As I, with Deborah Murphy, noted in a background paper prepared for the UN Secretary General’s High Level Panel on Global Sustainability in 2010 (Sustainable Development: From Brundtland to Rio 2012) the problem with the concept of sustainable development has, and in many cases, continues to be, its amorphous nature, at times so ill defined it is used to justify an entire litany of actions and policies that could hardly be described as sustainable.  As someone who has been steeped in the issue of climate change over 20 years – from national and regional policy development to climate risk in developing countries and the international negotiations themselves – climate change was compelling because it was so much more concrete in its remit than the work of, for example, the Commission for Sustainable Development.  In fact, I viewed climate change as the ‘concrete manifestation of sustainable development’: that actions taken to address climate change were the same sort of policies and measures that would successfully lead the transition to a more sustainable future for all.

In fact, it is becoming increasingly apparent that simply addressing climate change – in isolation from the broader story of human development – is dangerously naive.  Franzen’s article is a compelling testament to some of its (unintended no doubt) impacts on conservation.  The same could be said of its potential impact on resource development and economic growth, unless it is managed in a much more sophisticated manner than has been heretofore the case.  And if it is not, then we will see the same dynamic to the planet’s and the people’s detriment.  Simply put, there is a huge gap between multilateral processes and national actions, because the former seldom effectively integrates domestic political and economic realities.  Can that gap be closed through the development of INDCs?  It can help, but not without being much more effectively embedded in the framework of the SDGs developed under the Post 2015 development agenda.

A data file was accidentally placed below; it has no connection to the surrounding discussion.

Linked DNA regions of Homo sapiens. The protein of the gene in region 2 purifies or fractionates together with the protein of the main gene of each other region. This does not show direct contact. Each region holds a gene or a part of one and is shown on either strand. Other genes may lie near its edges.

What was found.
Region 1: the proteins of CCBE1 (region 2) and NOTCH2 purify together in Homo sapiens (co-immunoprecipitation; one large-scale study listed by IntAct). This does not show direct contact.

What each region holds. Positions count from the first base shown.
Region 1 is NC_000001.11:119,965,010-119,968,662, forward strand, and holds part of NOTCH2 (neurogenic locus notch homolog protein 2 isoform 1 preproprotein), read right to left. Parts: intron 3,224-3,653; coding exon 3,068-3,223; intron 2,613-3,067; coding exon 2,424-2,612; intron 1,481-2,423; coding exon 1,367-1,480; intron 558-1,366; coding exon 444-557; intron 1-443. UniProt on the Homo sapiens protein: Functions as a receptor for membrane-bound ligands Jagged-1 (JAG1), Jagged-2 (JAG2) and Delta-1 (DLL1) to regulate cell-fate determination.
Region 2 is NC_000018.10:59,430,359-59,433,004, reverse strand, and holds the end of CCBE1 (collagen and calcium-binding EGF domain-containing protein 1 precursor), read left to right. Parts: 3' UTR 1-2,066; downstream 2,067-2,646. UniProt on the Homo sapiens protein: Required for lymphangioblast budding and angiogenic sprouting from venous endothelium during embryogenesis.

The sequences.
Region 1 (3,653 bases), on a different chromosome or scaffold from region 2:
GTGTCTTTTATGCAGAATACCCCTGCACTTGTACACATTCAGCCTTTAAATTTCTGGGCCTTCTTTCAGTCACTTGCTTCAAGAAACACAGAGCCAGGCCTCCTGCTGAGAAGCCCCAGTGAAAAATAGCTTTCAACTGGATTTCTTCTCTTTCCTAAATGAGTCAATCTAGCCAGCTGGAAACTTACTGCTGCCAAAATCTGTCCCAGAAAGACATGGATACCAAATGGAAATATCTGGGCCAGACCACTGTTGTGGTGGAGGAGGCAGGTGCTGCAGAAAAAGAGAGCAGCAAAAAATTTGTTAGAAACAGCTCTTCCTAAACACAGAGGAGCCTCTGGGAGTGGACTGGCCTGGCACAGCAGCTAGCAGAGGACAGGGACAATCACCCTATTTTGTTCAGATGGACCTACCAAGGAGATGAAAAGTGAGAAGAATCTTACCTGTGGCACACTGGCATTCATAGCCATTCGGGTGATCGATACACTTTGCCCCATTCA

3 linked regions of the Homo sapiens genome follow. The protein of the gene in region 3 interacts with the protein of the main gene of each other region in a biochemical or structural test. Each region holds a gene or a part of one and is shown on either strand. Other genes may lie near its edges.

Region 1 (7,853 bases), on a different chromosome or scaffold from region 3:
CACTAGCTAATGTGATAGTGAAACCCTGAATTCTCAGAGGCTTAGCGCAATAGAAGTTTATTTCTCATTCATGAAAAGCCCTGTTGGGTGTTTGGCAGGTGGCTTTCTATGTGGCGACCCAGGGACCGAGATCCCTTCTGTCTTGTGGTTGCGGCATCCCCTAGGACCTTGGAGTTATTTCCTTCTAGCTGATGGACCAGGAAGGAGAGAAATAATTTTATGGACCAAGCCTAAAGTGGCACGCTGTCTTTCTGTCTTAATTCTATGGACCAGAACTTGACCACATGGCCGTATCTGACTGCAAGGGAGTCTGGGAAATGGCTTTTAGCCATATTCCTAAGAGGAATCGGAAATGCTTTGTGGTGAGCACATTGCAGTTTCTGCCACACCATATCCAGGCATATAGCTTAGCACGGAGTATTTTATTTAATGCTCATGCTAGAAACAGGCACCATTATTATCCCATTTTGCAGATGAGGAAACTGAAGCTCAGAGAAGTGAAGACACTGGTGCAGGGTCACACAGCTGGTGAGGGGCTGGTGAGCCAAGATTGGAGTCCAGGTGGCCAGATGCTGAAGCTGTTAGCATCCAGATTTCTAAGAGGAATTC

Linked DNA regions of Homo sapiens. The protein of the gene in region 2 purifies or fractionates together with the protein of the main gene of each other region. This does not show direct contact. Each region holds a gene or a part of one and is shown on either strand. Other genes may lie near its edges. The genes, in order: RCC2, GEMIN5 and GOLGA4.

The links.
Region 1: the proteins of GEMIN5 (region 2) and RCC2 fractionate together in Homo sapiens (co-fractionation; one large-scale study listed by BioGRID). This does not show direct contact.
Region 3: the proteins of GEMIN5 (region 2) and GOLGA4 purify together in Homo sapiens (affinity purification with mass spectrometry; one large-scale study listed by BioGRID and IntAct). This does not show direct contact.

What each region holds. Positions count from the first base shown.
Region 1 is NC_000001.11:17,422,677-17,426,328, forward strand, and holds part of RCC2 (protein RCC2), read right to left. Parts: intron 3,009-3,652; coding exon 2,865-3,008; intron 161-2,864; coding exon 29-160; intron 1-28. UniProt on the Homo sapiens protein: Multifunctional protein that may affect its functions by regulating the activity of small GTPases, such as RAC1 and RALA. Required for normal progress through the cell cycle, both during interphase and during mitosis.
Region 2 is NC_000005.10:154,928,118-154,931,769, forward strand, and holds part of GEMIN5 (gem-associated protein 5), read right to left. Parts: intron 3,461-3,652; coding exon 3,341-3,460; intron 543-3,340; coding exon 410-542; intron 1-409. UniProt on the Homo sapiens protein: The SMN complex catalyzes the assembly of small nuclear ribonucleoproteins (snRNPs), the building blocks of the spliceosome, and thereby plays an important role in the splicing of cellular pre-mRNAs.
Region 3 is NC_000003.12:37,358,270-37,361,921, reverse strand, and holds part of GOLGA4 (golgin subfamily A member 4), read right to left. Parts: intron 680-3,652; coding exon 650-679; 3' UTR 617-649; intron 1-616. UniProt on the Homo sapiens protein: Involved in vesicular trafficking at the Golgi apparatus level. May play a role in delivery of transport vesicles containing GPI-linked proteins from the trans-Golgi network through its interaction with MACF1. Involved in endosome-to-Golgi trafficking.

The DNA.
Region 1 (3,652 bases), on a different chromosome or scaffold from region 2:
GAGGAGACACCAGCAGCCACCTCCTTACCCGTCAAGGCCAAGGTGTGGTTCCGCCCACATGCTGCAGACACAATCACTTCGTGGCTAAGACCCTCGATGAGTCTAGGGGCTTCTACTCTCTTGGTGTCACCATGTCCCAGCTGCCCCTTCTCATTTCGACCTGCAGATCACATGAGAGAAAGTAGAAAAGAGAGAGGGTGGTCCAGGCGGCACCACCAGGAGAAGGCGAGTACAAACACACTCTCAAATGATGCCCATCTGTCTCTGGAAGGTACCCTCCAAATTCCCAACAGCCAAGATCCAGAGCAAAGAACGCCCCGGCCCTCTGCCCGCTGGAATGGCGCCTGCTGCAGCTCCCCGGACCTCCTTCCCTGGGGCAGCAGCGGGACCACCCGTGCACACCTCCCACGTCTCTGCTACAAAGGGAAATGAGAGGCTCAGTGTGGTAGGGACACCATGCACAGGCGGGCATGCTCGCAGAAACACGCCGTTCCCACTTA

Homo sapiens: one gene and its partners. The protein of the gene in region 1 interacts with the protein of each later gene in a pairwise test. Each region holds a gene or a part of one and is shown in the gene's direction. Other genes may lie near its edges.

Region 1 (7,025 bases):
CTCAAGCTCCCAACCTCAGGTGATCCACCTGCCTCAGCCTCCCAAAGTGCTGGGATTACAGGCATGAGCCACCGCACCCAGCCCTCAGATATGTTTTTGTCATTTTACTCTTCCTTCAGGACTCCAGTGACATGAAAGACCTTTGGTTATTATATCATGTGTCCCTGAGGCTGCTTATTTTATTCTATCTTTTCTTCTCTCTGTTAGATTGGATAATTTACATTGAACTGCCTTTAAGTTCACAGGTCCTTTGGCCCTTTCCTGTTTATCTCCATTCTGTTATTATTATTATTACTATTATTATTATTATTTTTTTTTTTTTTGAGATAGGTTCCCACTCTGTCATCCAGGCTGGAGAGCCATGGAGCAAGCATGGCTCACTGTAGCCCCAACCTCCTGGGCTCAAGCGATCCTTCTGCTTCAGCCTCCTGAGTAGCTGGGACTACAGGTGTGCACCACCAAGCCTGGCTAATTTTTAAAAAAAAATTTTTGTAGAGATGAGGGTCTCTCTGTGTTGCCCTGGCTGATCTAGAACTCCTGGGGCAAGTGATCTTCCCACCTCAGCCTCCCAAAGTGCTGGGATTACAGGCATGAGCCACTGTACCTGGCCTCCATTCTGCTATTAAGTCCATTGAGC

The real contribution of the Post-2015 process is that it is seeking a transitional agenda across the full spectrum of sustainable development with concrete goals, targets and indicators.  It is a follow up to the Millennium Development Goals, but with two critical differences:  it is focused on reframing these goals in the wider remit of sustainable development and it has universal application : ALL countries will be expected to implement these goals.